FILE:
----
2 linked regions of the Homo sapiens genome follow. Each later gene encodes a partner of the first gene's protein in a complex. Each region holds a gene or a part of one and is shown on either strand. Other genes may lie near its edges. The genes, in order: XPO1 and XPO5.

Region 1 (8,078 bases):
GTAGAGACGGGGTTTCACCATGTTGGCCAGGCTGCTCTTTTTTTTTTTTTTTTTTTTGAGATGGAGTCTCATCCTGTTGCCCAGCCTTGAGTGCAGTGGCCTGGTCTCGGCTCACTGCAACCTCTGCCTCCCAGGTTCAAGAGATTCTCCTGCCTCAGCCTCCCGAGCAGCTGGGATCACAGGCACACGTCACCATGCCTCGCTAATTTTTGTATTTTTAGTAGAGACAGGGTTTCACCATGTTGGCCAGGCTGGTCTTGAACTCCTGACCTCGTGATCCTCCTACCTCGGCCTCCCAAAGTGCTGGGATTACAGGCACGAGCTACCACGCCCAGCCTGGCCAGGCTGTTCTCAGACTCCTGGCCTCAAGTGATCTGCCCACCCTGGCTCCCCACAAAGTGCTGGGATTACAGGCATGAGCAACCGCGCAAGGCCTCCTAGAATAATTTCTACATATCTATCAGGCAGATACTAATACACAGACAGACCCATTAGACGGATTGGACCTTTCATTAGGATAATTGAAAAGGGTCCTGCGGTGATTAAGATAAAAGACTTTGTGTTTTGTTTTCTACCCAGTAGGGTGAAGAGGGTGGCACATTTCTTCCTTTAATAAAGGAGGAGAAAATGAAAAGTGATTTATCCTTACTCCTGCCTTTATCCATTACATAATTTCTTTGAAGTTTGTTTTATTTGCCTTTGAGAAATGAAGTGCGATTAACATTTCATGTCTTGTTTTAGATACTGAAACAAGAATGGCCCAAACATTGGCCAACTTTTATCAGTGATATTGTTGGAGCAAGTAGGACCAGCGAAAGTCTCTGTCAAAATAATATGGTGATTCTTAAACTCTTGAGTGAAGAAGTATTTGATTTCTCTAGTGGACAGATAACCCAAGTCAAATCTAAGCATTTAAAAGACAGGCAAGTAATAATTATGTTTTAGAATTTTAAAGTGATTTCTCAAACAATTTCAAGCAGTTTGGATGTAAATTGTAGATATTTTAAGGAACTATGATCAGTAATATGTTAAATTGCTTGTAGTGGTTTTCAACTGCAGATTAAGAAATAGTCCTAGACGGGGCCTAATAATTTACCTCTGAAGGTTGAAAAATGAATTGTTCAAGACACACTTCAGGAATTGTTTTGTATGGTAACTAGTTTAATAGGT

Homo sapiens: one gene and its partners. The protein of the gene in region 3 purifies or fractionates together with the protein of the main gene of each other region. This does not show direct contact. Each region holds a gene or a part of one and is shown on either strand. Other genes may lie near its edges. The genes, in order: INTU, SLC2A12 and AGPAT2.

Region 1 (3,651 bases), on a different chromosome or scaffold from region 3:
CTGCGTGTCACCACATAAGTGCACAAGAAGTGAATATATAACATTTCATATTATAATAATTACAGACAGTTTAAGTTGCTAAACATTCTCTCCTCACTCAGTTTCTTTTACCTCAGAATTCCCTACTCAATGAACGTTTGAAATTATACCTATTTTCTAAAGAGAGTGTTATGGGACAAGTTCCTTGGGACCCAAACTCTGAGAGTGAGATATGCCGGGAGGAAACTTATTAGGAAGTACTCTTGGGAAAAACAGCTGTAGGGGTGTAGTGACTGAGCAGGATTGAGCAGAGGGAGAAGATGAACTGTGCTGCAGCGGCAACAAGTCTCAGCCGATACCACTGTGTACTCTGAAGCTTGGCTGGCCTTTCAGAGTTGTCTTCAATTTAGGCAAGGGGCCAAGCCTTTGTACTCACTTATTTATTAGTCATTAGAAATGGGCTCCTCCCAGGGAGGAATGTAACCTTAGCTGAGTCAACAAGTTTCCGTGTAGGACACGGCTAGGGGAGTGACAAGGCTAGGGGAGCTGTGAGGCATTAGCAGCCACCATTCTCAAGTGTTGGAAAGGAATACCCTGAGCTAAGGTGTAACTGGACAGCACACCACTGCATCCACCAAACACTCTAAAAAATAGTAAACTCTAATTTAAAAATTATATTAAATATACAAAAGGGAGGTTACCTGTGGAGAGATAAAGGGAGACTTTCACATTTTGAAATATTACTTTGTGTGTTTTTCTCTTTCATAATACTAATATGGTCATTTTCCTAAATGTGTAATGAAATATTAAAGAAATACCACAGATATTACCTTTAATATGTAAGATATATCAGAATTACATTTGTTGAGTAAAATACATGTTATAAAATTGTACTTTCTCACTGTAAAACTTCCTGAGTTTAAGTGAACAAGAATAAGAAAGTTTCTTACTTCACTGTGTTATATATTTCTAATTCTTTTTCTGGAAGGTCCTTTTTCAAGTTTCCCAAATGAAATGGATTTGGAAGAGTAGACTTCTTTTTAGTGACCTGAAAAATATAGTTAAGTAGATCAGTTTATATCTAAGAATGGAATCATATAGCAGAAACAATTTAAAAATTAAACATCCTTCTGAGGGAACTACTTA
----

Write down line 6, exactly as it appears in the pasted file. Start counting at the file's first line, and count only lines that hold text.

CTGCGTGTCACCACATAAGTGCACAAGAAGTGAATATATAACATTTCATATTATAATAATTACAGACAGTTTAAGTTGCTAAACATTCTCTCCTCACTCAGTTTCTTTTACCTCAGAATTCCCTACTCAATGAACGTTTGAAATTATACCTATTTTCTAAAGAGAGTGTTATGGGACAAGTTCCTTGGGACCCAAACTCTGAGAGTGAGATATGCCGGGAGGAAACTTATTAGGAAGTACTCTTGGGAAAAACAGCTGTAGGGGTGTAGTGACTGAGCAGGATTGAGCAGAGGGAGAAGATGAACTGTGCTGCAGCGGCAACAAGTCTCAGCCGATACCACTGTGTACTCTGAAGCTTGGCTGGCCTTTCAGAGTTGTCTTCAATTTAGGCAAGGGGCCAAGCCTTTGTACTCACTTATTTATTAGTCATTAGAAATGGGCTCCTCCCAGGGAGGAATGTAACCTTAGCTGAGTCAACAAGTTTCCGTGTAGGACACGGCTAGGGGAGTGACAAGGCTAGGGGAGCTGTGAGGCATTAGCAGCCACCATTCTCAAGTGTTGGAAAGGAATACCCTGAGCTAAGGTGTAACTGGACAGCACACCACTGCATCCACCAAACACTCTAAAAAATAGTAAACTCTAATTTAAAAATTATATTAAATATACAAAAGGGAGGTTACCTGTGGAGAGATAAAGGGAGACTTTCACATTTTGAAATATTACTTTGTGTGTTTTTCTCTTTCATAATACTAATATGGTCATTTTCCTAAATGTGTAATGAAATATTAAAGAAATACCACAGATATTACCTTTAATATGTAAGATATATCAGAATTACATTTGTTGAGTAAAATACATGTTATAAAATTGTACTTTCTCACTGTAAAACTTCCTGAGTTTAAGTGAACAAGAATAAGAAAGTTTCTTACTTCACTGTGTTATATATTTCTAATTCTTTTTCTGGAAGGTCCTTTTTCAAGTTTCCCAAATGAAATGGATTTGGAAGAGTAGACTTCTTTTTAGTGACCTGAAAAATATAGTTAAGTAGATCAGTTTATATCTAAGAATGGAATCATATAGCAGAAACAATTTAAAAATTAAACATCCTTCTGAGGGAACTACTTA